Pelvic floor muscle training is effective in women with urinary incontinence after stroke: a randomised, controlled and blinded study.Neurourol Urodyn 2005; 24(4):348-57NU
The aim of this study was to evaluate the effect of Pelvic Floor Muscle Training (PFMT) in women with urinary incontinence (UI) after ischemic stroke.
MATERIALS AND METHODS
Three hundred and thirty-nine medical records of stroke patients were searched. Twenty-six subjects were randomised to a Treatment Group (14 subjects) or a Control Group (12 subjects) in a single blinded, randomised study. The intervention included 12 weeks of standardised PFMT. The outcome measures were: (1) diary recording the frequency of voiding, the number of incontinence episodes and used pads; (2) 24-hr home pad test; and (3) vaginal palpation of pelvic floor muscle evaluating function, strength, static and dynamic endurance.
Twenty-four subjects with urge, stress and mixed stress/urge incontinence, completed the study, 12 in each group. A significant improvement in frequency of voiding in daytime (Treatment Group/Control Group: 7/8 at pre-test, 6/9 at post-test (median values), P=0.018), 24-hr pad test (Treatment Group/Control Group: 8/12 to 2/8 g P=0.013) and dynamic endurance of pelvic floor muscle (Treatment Group/Control Group: 11/20 to 20/8 contractions of Pelvic Floor Muscle, P=0.028) was demonstrated in the Treatment Group compared to the Control Group. A significant improvement in frequency of voiding in daytime (decreased from seven to six, P=0.036), pelvic floor muscle function (P=0.034), strength (P=0.046), static endurance increased from 9 to 30 sec (P=0.028) and dynamic endurance increased from 11 to 20 contractions (P=0.020) was also demonstrated within the Treatment Group, but not in the Control Group.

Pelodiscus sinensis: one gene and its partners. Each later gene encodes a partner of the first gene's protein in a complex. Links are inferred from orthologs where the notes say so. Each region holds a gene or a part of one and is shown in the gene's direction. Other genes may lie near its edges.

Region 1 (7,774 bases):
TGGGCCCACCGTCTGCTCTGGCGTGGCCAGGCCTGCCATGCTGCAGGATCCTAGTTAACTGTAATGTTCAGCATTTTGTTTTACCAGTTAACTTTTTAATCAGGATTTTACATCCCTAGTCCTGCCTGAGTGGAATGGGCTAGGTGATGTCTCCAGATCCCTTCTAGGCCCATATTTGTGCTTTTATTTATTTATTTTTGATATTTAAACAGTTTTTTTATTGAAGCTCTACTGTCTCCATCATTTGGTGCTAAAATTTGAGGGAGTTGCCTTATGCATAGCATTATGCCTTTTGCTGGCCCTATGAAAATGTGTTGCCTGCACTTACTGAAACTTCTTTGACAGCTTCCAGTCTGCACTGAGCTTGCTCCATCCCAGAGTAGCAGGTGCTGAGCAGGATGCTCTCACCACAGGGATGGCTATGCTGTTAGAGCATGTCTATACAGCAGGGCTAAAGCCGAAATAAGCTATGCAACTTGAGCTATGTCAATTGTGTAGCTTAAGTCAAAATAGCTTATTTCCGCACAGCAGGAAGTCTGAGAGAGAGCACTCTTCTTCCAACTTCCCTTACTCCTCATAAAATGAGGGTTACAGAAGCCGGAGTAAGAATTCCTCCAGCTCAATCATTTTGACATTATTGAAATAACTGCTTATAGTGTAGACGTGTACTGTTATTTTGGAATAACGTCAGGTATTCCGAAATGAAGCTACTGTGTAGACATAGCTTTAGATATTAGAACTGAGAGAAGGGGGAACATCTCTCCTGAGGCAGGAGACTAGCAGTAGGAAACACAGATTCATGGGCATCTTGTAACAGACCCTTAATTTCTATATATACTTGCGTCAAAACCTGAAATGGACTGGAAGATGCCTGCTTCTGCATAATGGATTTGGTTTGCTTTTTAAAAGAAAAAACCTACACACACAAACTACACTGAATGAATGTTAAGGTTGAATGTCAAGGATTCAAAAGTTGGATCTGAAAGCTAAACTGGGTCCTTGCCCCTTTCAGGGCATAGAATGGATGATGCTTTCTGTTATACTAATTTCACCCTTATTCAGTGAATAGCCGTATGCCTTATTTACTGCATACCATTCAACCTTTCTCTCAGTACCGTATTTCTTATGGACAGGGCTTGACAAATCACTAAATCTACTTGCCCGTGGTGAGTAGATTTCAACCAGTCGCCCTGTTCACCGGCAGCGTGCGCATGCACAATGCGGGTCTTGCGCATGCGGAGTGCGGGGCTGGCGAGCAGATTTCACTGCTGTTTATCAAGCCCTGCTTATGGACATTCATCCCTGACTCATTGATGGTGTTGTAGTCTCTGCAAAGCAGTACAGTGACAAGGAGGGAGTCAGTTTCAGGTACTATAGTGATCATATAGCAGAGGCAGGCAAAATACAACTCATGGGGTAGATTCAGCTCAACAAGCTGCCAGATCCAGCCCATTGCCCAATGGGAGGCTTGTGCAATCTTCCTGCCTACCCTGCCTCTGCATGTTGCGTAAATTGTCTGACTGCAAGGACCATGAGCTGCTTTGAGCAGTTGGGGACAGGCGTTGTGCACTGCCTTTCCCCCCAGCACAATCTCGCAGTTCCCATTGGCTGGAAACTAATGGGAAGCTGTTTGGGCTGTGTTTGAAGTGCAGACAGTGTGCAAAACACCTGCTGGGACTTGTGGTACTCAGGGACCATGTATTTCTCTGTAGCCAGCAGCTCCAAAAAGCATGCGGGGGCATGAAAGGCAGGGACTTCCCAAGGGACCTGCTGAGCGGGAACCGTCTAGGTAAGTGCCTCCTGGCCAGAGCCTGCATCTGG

PFMT had a significant effect in women with UI after stroke measured by diaries, pad tests and vaginal palpation.